The M1 Garand is a .30 caliber semi-automatic rifle that was the standard U.S. service rifle during World War II and the Korean War and also saw limited service during the Vietnam War. Most M1 rifles were issued to U.S. forces, though many hundreds of thousands were also provided as foreign aid to American allies. The Garand is still used by drill teams and military honor guards. It is also widely used by civilians for hunting, target shooting, and as a military collectible.
The M1 rifle was named after its Canadian-American designer, John Garand. It was the first standard-issue semi-automatic military rifle. By all accounts the M1 rifle served with distinction. General George S. Patton called it “the greatest battle implement ever devised”.The M1 replaced the bolt action M1903 Springfield as the standard U.S. service rifle in the mid 1930s, and was itself replaced by the selective fire M14 rifle in the early 1960s.
Although the name “Garand” is frequently pronounced /ɡəˈrænd/, the preferred pronunciation is /ˈɡærənd/ (to rhyme with errand), according to experts and people who knew John Garand, the weapon’s designer.View Fullscreen
|9.5 lb (4.31 kg) to 11.6 lb (5.3 kg)
|43.5 in (1,100 mm)
|24 in (609.6 mm)
|.30-06 Springfield (7.62×63mm)
7.62×51mm NATO (.308 Winchester) (Postwar use by U.S.Navy)
|Gas-operated, rotating bolt
|Rate of fire
|2,800 ft/s (853 m/s)
|Effective firing range
|500 yd (457 m)
|8-round en-bloc clip, internal magazine
|•Rear: adjustable aperture
•front: wing protected post
The procedure required to install the M1C-type mounts through drilling/tapping the hardened receiver reduced accuracy by warping the receiver. Improved methods to avoid reduction of accuracy were inefficient in terms of tooling and time. This resulted in the development of the M1D, which utilized a simpler, single-ring Springfield Armory mount attached to the barrel rather than the receiver. The M1C was first widely used during the Korean War. Korean War production was 4,796 M1Cs and 21,380 M1Ds; although few M1Ds were completed in time to see combat.
The U.S. Marine Corps adopted the M1C as their official sniper rifle in 1951. This USMC 1952 Sniper’s Rifle or MC52 was an M1C with the commercial Stith Bear Cub scope manufactured by the Kollmorgen Optical Company under the military designation: Telescopic Sight – Model 4XD-USMC. The Kollmorgen scope with a slightly modified Griffin & Howe mount was designated MC-1. The MC52 was also too late to see extensive combat in Korea, but it remained in Marine Corps inventories until replaced by bolt-action rifles during the Vietnam War. The U.S. Navy has also used the Garand, rechambered for the 7.62×51mm NATO round.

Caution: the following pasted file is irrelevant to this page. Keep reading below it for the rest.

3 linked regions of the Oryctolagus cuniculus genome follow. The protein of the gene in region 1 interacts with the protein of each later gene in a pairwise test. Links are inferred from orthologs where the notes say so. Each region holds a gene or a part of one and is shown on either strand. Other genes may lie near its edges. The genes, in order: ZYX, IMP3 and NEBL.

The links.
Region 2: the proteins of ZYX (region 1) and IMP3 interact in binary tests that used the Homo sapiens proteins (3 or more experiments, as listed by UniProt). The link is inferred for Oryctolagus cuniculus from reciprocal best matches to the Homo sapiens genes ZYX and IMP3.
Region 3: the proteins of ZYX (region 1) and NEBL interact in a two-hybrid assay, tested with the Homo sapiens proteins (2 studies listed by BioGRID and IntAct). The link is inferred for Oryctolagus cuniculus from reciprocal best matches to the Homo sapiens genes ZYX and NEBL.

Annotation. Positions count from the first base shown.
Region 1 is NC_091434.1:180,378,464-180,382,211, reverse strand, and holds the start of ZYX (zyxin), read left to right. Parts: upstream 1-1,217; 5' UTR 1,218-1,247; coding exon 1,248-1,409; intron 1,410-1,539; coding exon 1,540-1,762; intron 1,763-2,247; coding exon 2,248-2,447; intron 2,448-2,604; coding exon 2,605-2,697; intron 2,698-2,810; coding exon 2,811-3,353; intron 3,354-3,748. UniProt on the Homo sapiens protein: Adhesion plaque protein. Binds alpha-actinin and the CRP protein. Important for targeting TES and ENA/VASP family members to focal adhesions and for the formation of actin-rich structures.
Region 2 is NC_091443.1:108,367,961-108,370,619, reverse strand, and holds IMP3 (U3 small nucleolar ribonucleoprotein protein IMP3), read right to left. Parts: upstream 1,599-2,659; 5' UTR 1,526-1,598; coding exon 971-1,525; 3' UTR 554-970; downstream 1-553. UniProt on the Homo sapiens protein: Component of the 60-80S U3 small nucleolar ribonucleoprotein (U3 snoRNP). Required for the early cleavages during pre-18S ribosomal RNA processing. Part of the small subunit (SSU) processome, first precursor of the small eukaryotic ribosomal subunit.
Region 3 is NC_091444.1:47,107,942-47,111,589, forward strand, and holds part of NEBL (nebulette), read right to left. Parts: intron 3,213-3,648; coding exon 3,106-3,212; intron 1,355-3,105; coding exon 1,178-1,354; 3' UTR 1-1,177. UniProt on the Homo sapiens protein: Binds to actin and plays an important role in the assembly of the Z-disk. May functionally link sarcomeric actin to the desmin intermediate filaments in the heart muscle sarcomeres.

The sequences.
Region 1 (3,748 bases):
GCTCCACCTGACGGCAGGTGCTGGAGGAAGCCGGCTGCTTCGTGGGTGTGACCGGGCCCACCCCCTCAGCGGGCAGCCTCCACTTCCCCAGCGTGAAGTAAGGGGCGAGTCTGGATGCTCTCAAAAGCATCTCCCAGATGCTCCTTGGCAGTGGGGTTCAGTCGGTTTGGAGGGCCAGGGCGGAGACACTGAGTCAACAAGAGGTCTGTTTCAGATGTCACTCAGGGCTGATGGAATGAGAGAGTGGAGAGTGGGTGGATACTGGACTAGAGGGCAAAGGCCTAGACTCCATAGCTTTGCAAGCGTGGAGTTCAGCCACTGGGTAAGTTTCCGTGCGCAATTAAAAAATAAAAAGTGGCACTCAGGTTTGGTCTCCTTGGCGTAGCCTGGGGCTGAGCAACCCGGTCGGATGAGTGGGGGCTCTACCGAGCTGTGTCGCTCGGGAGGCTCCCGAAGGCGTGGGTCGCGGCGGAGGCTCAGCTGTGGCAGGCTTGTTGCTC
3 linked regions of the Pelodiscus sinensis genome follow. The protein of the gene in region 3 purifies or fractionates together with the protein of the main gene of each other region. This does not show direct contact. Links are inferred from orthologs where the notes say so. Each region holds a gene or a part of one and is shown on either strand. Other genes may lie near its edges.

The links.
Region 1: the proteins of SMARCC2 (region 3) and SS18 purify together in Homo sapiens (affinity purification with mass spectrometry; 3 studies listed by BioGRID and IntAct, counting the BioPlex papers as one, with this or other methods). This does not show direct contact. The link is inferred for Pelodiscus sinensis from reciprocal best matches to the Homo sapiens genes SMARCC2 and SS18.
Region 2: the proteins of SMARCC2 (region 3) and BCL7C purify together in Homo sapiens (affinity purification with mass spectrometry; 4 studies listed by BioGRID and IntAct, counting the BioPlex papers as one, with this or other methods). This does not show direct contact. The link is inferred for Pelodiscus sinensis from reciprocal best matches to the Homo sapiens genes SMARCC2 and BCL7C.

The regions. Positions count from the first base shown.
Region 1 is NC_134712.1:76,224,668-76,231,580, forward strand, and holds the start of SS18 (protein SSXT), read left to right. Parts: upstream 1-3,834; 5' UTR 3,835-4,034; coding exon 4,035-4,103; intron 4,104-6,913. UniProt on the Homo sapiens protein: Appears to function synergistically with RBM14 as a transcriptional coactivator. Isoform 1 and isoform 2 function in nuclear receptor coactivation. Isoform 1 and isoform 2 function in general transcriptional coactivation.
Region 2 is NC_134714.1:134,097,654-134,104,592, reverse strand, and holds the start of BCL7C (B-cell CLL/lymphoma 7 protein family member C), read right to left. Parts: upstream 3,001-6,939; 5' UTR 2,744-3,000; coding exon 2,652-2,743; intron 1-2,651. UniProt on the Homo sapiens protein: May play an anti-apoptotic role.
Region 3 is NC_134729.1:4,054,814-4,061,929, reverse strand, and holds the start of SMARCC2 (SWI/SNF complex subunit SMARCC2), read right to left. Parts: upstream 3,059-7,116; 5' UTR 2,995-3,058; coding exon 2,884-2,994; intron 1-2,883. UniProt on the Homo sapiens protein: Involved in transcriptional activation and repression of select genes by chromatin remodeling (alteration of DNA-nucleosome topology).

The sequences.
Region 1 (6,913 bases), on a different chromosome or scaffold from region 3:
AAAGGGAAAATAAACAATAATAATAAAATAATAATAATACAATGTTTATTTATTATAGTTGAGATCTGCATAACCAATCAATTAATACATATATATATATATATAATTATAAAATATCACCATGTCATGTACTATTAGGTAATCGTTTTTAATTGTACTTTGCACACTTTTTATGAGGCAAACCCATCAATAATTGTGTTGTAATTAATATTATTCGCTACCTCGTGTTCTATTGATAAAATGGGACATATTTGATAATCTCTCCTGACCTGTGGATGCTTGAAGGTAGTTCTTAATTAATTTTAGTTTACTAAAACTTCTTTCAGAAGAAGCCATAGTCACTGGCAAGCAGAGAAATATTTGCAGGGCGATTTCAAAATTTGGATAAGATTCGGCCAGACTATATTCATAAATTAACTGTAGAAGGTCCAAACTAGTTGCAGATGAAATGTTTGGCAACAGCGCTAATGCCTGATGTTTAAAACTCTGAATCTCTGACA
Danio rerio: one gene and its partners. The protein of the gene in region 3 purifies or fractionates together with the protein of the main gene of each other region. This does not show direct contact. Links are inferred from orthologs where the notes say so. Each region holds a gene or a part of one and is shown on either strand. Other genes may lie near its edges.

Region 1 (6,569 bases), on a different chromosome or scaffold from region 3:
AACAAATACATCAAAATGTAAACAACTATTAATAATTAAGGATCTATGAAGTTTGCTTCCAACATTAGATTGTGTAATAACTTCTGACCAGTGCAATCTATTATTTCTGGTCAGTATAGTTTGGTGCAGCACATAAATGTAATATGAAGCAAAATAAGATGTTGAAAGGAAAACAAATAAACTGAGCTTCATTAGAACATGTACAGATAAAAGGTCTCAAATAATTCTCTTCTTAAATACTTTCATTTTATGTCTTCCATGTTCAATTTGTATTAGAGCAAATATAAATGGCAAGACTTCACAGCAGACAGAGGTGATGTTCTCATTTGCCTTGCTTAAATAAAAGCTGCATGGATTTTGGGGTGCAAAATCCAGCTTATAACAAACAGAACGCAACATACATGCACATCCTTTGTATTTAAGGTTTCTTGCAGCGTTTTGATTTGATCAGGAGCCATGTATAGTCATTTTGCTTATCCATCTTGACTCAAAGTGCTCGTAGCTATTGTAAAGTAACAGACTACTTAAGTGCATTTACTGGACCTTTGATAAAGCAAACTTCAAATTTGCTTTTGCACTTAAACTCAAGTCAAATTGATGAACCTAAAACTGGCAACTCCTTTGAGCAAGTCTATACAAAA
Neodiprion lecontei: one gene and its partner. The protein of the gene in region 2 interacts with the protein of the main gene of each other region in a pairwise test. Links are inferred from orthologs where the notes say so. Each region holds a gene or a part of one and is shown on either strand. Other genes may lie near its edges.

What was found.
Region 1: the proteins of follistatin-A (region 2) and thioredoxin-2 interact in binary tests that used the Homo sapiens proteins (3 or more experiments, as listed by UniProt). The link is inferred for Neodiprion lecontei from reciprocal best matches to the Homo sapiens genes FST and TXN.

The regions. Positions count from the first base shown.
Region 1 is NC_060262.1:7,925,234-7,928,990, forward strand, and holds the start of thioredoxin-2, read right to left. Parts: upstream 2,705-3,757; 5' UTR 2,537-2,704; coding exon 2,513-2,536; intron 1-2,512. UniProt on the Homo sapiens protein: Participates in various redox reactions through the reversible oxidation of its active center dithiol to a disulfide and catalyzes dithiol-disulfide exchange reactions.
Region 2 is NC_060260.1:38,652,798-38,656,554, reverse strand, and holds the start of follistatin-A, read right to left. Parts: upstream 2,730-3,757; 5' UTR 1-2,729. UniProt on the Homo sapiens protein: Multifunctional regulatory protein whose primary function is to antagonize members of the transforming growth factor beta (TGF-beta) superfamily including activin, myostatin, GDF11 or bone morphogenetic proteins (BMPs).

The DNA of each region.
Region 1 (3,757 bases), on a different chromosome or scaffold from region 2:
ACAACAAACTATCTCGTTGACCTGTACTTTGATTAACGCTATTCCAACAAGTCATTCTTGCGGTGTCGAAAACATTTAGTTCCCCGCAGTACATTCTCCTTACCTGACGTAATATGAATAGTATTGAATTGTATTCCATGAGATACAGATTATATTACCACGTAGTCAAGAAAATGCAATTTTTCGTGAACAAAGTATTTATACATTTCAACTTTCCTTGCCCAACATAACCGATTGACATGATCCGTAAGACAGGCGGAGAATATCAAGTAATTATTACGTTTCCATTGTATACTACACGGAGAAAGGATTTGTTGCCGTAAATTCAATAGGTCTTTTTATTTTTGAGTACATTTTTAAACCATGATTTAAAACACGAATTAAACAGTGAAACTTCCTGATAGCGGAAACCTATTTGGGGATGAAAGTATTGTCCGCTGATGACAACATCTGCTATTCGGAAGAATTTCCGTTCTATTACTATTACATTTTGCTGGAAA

The detachable M2 conical flash hider adopted 25 January 1945 slipped over the muzzle and was secured in place by the bayonet lug. A T37 flash hider was developed later. Flash hiders were of limited utility during low-light conditions around dawn and dusk, but were often removed as potentially detrimental to accuracy.
Two interesting variants that never saw service were the M1E5 and T26 (popularly known as the Tanker Garand). The M1E5 is equipped with a shorter 18-inch (457 mm) barrel and a folding buttstock, while the T26 uses a shorter 18-inch (457 mm) barrel and a standard buttstock. The Tanker name was also used after the war as a marketing gimmick for commercially modified Garands.
The T26 arose from requests by various Army combat commands for a shortened version of the standard M1 rifle for use in jungle or mobile warfare. In July 1945 Col. William Alexander, former staff officer for Gen. Simon Buckner and a new member of the Pacific Warfare Board, requested urgent production of 15,000 carbine-length M1 rifles for use in the Pacific theater. To emphasize the need for rapid action, he requested the Ordnance arm of the U.S. 6th Army in the Philippines to make up 150 18″ barreled M1 rifles for service trials, sending another of the rifles by special courier to U.S. Army Ordnance officials at Aberdeen as a demonstration that the M1 could be easily modified to the new configuration. Although the T26 was never approved for production, at least one 18″ barreled M1 rifle was used in action in the Philippines by troopers in the 503rd Parachute Infantry Regiment (503rd PIR).
Another variant that never saw duty was the T20E2. It was experimental gas-operated, selective fire rifle with a slightly longer receiver than M1 and modified to accept 20-round Browning Automatic Rifle (BAR) magazines. Bolt has hold open device on rear receiver bridge. Muzzle velocity 2760 fps. Cyclic rate of fire 700 rpm. Select device similar to M14 selector. Full automatic fire was achieved by a connector assembly which was actuated by the operating rod handle. This, in turn, actuated a sear release or trip which, with the trigger held to the rear, disengaged the sear from the hammer lugs immediately after the bolt was locked. When the connector assemble was disengaged, the rifle could only be fired semiautomatically and functioned in a manner similar to the M1 rifle. Machined and tapped on left side of receiver for scope mount. Complete with rifle grenade launcher. Weapon has an overall length of 48 1/4″, a barrel length of 24″, and weighs 9.61 lbs. without accessories and 12.5 lbs. with bipod and empty magazine. Designated as limited procurement in May, 1945. Due to cessation of hostilities with Japan, number for manufacture was reduced to 100. Project was terminated in March 1948.